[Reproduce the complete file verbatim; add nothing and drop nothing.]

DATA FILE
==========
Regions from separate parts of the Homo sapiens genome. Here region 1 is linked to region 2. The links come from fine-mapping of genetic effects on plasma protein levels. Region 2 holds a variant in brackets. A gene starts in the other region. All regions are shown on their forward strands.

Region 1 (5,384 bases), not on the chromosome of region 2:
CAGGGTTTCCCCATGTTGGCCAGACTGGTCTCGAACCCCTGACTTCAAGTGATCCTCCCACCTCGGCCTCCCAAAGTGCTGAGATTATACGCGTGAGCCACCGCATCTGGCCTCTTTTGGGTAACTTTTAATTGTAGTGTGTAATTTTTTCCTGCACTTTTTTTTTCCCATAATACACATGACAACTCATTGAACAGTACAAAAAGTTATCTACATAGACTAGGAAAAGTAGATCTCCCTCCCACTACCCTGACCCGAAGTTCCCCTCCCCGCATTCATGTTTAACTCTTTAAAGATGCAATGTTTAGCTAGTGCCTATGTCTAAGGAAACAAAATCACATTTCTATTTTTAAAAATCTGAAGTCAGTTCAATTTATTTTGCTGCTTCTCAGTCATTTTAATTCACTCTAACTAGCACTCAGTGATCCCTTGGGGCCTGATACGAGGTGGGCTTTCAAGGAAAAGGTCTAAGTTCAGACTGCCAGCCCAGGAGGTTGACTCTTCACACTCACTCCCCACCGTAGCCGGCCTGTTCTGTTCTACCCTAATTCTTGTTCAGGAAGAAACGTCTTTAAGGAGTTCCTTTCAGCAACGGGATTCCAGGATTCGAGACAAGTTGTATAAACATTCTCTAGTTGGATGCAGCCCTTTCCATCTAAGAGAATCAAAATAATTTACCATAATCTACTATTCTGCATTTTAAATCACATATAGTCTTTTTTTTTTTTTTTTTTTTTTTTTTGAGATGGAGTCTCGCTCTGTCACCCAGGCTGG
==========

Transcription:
Regions from separate parts of the Homo sapiens genome. Here region 1 is linked to region 2. The links come from fine-mapping of genetic effects on plasma protein levels. Region 2 holds a variant in brackets. A gene starts in the other region. All regions are shown on their forward strands.

Region 1 (5,384 bases), not on the chromosome of region 2:
CAGGGTTTCCCCATGTTGGCCAGACTGGTCTCGAACCCCTGACTTCAAGTGATCCTCCCACCTCGGCCTCCCAAAGTGCTGAGATTATACGCGTGAGCCACCGCATCTGGCCTCTTTTGGGTAACTTTTAATTGTAGTGTGTAATTTTTTCCTGCACTTTTTTTTTCCCATAATACACATGACAACTCATTGAACAGTACAAAAAGTTATCTACATAGACTAGGAAAAGTAGATCTCCCTCCCACTACCCTGACCCGAAGTTCCCCTCCCCGCATTCATGTTTAACTCTTTAAAGATGCAATGTTTAGCTAGTGCCTATGTCTAAGGAAACAAAATCACATTTCTATTTTTAAAAATCTGAAGTCAGTTCAATTTATTTTGCTGCTTCTCAGTCATTTTAATTCACTCTAACTAGCACTCAGTGATCCCTTGGGGCCTGATACGAGGTGGGCTTTCAAGGAAAAGGTCTAAGTTCAGACTGCCAGCCCAGGAGGTTGACTCTTCACACTCACTCCCCACCGTAGCCGGCCTGTTCTGTTCTACCCTAATTCTTGTTCAGGAAGAAACGTCTTTAAGGAGTTCCTTTCAGCAACGGGATTCCAGGATTCGAGACAAGTTGTATAAACATTCTCTAGTTGGATGCAGCCCTTTCCATCTAAGAGAATCAAAATAATTTACCATAATCTACTATTCTGCATTTTAAATCACATATAGTCTTTTTTTTTTTTTTTTTTTTTTTTTTGAGATGGAGTCTCGCTCTGTCACCCAGGCTGG